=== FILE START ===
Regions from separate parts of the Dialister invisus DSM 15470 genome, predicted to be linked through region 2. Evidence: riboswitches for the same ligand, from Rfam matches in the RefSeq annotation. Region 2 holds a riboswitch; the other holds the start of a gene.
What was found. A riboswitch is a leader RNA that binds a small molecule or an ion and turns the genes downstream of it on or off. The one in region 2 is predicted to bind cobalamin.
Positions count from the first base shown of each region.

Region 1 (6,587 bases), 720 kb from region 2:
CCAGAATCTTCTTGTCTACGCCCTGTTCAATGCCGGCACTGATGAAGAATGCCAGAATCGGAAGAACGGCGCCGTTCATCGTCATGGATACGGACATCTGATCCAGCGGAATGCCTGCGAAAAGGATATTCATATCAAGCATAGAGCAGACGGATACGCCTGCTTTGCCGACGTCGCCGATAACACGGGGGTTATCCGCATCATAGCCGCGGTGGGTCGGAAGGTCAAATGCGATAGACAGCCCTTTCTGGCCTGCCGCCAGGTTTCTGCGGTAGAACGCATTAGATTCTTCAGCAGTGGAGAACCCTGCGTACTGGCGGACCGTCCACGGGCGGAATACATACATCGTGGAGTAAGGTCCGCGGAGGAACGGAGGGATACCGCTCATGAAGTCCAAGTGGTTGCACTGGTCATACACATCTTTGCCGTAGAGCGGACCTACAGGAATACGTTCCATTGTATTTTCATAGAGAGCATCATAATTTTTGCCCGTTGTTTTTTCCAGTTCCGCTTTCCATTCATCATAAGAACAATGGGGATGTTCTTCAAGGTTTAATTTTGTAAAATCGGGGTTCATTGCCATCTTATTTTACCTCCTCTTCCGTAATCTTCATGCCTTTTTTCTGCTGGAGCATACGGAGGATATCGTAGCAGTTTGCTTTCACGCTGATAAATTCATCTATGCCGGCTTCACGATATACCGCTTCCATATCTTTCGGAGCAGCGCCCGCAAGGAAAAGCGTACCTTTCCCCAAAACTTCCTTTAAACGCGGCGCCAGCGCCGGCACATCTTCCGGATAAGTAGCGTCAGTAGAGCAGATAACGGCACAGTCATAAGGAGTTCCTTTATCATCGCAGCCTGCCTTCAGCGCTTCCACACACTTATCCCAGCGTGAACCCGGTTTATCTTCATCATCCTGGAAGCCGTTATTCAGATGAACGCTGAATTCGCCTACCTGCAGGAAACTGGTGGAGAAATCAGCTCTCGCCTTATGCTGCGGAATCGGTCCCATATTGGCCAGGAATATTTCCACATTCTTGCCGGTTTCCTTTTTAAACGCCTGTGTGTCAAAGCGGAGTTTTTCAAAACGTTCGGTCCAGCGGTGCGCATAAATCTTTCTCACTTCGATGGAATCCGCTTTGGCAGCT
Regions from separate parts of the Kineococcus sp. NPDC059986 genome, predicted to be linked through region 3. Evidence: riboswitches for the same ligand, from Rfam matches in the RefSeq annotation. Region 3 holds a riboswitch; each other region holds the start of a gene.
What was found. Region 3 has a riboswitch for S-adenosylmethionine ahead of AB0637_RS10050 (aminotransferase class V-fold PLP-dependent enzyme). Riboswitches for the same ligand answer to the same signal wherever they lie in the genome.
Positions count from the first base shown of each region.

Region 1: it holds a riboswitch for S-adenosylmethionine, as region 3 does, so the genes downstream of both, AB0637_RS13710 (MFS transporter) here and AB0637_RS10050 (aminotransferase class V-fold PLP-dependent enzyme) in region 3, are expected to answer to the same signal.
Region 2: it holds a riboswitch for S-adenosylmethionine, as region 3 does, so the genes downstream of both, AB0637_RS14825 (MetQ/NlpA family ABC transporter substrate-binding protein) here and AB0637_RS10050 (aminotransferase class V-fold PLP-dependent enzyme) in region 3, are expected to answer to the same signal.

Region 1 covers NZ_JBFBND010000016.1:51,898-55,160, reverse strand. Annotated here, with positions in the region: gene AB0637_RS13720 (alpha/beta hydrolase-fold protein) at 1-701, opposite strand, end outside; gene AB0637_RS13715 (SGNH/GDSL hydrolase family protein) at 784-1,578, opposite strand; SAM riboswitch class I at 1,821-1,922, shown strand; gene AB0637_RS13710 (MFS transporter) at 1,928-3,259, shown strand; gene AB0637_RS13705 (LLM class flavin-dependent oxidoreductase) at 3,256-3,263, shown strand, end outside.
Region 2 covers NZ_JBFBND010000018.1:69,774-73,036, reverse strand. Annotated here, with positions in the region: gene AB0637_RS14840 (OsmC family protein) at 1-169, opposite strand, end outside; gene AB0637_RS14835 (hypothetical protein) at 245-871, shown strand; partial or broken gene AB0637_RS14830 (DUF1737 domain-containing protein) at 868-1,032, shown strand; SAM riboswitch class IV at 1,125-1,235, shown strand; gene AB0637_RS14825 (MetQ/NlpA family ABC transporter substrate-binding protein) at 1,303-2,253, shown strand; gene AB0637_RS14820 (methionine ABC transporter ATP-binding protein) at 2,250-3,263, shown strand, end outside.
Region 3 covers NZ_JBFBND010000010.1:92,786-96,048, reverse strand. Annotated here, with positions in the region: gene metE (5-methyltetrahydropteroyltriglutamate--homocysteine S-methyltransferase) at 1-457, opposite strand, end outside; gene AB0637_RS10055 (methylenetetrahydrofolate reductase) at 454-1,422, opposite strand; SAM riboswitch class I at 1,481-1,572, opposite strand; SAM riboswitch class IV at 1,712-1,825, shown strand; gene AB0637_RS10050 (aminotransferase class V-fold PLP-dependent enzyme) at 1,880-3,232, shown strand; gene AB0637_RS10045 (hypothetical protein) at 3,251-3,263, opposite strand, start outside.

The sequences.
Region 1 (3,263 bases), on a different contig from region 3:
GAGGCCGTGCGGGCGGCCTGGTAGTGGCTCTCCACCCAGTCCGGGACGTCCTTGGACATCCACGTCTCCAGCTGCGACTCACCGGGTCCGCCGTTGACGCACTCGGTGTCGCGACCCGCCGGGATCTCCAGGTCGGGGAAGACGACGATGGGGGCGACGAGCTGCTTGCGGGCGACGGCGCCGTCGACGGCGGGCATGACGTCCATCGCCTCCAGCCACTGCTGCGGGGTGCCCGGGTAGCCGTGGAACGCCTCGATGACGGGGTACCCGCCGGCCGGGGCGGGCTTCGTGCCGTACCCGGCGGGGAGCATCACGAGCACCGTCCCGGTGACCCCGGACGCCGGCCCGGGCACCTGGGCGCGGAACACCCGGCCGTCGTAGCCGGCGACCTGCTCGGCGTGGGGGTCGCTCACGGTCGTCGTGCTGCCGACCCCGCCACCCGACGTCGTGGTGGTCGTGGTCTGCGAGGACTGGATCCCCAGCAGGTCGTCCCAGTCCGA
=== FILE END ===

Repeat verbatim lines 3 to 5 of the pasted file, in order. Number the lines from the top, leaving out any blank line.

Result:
Positions count from the first base shown of each region.

Region 1 (6,587 bases), 720 kb from region 2:
CCAGAATCTTCTTGTCTACGCCCTGTTCAATGCCGGCACTGATGAAGAATGCCAGAATCGGAAGAACGGCGCCGTTCATCGTCATGGATACGGACATCTGATCCAGCGGAATGCCTGCGAAAAGGATATTCATATCAAGCATAGAGCAGACGGATACGCCTGCTTTGCCGACGTCGCCGATAACACGGGGGTTATCCGCATCATAGCCGCGGTGGGTCGGAAGGTCAAATGCGATAGACAGCCCTTTCTGGCCTGCCGCCAGGTTTCTGCGGTAGAACGCATTAGATTCTTCAGCAGTGGAGAACCCTGCGTACTGGCGGACCGTCCACGGGCGGAATACATACATCGTGGAGTAAGGTCCGCGGAGGAACGGAGGGATACCGCTCATGAAGTCCAAGTGGTTGCACTGGTCATACACATCTTTGCCGTAGAGCGGACCTACAGGAATACGTTCCATTGTATTTTCATAGAGAGCATCATAATTTTTGCCCGTTGTTTTTTCCAGTTCCGCTTTCCATTCATCATAAGAACAATGGGGATGTTCTTCAAGGTTTAATTTTGTAAAATCGGGGTTCATTGCCATCTTATTTTACCTCCTCTTCCGTAATCTTCATGCCTTTTTTCTGCTGGAGCATACGGAGGATATCGTAGCAGTTTGCTTTCACGCTGATAAATTCATCTATGCCGGCTTCACGATATACCGCTTCCATATCTTTCGGAGCAGCGCCCGCAAGGAAAAGCGTACCTTTCCCCAAAACTTCCTTTAAACGCGGCGCCAGCGCCGGCACATCTTCCGGATAAGTAGCGTCAGTAGAGCAGATAACGGCACAGTCATAAGGAGTTCCTTTATCATCGCAGCCTGCCTTCAGCGCTTCCACACACTTATCCCAGCGTGAACCCGGTTTATCTTCATCATCCTGGAAGCCGTTATTCAGATGAACGCTGAATTCGCCTACCTGCAGGAAACTGGTGGAGAAATCAGCTCTCGCCTTATGCTGCGGAATCGGTCCCATATTGGCCAGGAATATTTCCACATTCTTGCCGGTTTCCTTTTTAAACGCCTGTGTGTCAAAGCGGAGTTTTTCAAAACGTTCGGTCCAGCGGTGCGCATAAATCTTTCTCACTTCGATGGAATCCGCTTTGGCAGCT